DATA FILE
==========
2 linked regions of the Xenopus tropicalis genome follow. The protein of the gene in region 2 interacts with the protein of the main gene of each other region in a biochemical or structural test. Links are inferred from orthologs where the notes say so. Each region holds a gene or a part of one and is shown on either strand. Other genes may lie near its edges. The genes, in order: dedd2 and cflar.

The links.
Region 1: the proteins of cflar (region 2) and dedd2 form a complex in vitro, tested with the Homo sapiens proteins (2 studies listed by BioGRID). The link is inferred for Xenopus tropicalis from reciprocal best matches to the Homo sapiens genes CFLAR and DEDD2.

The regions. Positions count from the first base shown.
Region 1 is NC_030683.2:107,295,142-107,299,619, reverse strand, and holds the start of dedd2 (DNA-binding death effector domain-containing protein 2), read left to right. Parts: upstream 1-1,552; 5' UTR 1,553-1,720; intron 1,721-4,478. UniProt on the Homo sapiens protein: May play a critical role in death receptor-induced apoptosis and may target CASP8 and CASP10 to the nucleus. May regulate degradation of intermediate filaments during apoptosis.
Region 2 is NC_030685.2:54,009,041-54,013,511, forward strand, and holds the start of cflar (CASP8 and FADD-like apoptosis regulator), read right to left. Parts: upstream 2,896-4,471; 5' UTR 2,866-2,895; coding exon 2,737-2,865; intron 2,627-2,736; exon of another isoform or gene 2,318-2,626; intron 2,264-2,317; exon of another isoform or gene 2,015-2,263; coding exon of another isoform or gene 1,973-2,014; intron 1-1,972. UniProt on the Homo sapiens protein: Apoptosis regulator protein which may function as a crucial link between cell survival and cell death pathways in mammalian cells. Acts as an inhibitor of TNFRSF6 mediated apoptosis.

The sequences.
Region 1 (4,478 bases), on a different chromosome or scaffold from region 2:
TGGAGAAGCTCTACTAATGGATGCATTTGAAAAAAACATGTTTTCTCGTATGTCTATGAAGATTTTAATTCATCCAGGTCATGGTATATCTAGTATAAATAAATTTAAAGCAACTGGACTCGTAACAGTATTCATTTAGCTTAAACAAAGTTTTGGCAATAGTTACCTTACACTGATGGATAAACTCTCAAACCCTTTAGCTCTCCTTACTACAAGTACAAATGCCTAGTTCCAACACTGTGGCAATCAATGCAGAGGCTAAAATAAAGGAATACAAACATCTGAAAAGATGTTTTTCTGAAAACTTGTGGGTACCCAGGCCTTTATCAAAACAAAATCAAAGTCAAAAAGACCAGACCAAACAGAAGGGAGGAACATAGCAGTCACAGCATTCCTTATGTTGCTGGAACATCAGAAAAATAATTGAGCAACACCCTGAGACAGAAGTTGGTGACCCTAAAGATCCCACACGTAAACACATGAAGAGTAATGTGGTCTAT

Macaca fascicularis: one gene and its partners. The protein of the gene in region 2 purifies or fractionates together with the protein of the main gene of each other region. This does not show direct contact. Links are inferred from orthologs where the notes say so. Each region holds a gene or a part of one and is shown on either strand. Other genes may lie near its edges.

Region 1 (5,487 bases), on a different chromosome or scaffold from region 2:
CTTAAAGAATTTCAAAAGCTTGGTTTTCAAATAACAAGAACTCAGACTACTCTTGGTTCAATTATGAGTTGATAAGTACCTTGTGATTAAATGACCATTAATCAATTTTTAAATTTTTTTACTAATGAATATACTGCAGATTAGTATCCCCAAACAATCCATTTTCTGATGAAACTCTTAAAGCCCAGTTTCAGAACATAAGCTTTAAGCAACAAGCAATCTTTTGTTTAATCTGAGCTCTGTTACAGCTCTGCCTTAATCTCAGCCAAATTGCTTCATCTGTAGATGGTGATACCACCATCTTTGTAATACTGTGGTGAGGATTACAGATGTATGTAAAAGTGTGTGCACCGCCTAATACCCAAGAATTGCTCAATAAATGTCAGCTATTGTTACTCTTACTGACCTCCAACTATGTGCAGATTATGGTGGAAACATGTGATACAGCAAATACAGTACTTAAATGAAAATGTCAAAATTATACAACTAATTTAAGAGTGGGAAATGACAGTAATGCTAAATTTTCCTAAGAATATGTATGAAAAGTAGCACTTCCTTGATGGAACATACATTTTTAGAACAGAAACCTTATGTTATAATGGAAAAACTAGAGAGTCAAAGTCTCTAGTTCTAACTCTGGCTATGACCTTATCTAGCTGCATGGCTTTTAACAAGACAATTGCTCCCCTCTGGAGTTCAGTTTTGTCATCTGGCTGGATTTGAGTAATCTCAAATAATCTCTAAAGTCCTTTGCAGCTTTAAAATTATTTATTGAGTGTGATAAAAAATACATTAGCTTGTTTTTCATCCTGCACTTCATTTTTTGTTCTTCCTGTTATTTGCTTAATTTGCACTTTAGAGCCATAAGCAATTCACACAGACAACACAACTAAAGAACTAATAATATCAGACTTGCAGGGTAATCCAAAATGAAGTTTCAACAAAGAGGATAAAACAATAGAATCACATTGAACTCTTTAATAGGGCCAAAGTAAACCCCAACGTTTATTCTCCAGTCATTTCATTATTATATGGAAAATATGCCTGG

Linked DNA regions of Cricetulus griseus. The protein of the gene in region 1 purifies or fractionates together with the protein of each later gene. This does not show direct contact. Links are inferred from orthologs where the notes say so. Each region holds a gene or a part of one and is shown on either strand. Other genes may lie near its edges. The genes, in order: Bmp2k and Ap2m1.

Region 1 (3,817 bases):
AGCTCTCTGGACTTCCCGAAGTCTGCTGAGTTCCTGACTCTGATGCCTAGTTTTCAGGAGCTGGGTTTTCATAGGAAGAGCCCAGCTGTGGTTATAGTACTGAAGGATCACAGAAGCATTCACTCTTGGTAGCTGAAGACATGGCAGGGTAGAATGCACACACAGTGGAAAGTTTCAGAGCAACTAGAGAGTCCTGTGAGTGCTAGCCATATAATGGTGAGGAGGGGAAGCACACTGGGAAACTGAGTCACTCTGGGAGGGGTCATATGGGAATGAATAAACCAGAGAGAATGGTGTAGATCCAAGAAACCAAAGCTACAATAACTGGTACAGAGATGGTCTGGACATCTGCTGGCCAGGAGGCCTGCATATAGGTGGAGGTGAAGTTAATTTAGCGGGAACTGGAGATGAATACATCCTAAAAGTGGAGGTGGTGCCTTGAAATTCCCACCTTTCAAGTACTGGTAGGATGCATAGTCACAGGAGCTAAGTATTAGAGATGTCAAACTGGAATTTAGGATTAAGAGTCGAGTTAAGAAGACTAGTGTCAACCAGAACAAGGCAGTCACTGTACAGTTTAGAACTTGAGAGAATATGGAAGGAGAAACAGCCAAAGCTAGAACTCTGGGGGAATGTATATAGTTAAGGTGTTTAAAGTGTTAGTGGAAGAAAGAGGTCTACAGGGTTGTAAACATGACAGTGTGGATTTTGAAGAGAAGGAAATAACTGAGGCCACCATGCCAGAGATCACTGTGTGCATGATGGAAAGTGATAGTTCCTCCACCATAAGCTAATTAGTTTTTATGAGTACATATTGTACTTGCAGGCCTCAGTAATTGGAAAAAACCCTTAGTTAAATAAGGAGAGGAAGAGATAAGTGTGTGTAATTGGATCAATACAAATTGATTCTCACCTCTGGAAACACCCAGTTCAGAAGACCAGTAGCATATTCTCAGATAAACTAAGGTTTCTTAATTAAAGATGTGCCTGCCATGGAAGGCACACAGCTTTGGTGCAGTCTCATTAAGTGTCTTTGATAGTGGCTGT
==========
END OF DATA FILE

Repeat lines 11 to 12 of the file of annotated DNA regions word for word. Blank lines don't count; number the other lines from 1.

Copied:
Region 1 (5,487 bases), on a different chromosome or scaffold from region 2:
CTTAAAGAATTTCAAAAGCTTGGTTTTCAAATAACAAGAACTCAGACTACTCTTGGTTCAATTATGAGTTGATAAGTACCTTGTGATTAAATGACCATTAATCAATTTTTAAATTTTTTTACTAATGAATATACTGCAGATTAGTATCCCCAAACAATCCATTTTCTGATGAAACTCTTAAAGCCCAGTTTCAGAACATAAGCTTTAAGCAACAAGCAATCTTTTGTTTAATCTGAGCTCTGTTACAGCTCTGCCTTAATCTCAGCCAAATTGCTTCATCTGTAGATGGTGATACCACCATCTTTGTAATACTGTGGTGAGGATTACAGATGTATGTAAAAGTGTGTGCACCGCCTAATACCCAAGAATTGCTCAATAAATGTCAGCTATTGTTACTCTTACTGACCTCCAACTATGTGCAGATTATGGTGGAAACATGTGATACAGCAAATACAGTACTTAAATGAAAATGTCAAAATTATACAACTAATTTAAGAGTGGGAAATGACAGTAATGCTAAATTTTCCTAAGAATATGTATGAAAAGTAGCACTTCCTTGATGGAACATACATTTTTAGAACAGAAACCTTATGTTATAATGGAAAAACTAGAGAGTCAAAGTCTCTAGTTCTAACTCTGGCTATGACCTTATCTAGCTGCATGGCTTTTAACAAGACAATTGCTCCCCTCTGGAGTTCAGTTTTGTCATCTGGCTGGATTTGAGTAATCTCAAATAATCTCTAAAGTCCTTTGCAGCTTTAAAATTATTTATTGAGTGTGATAAAAAATACATTAGCTTGTTTTTCATCCTGCACTTCATTTTTTGTTCTTCCTGTTATTTGCTTAATTTGCACTTTAGAGCCATAAGCAATTCACACAGACAACACAACTAAAGAACTAATAATATCAGACTTGCAGGGTAATCCAAAATGAAGTTTCAACAAAGAGGATAAAACAATAGAATCACATTGAACTCTTTAATAGGGCCAAAGTAAACCCCAACGTTTATTCTCCAGTCATTTCATTATTATATGGAAAATATGCCTGG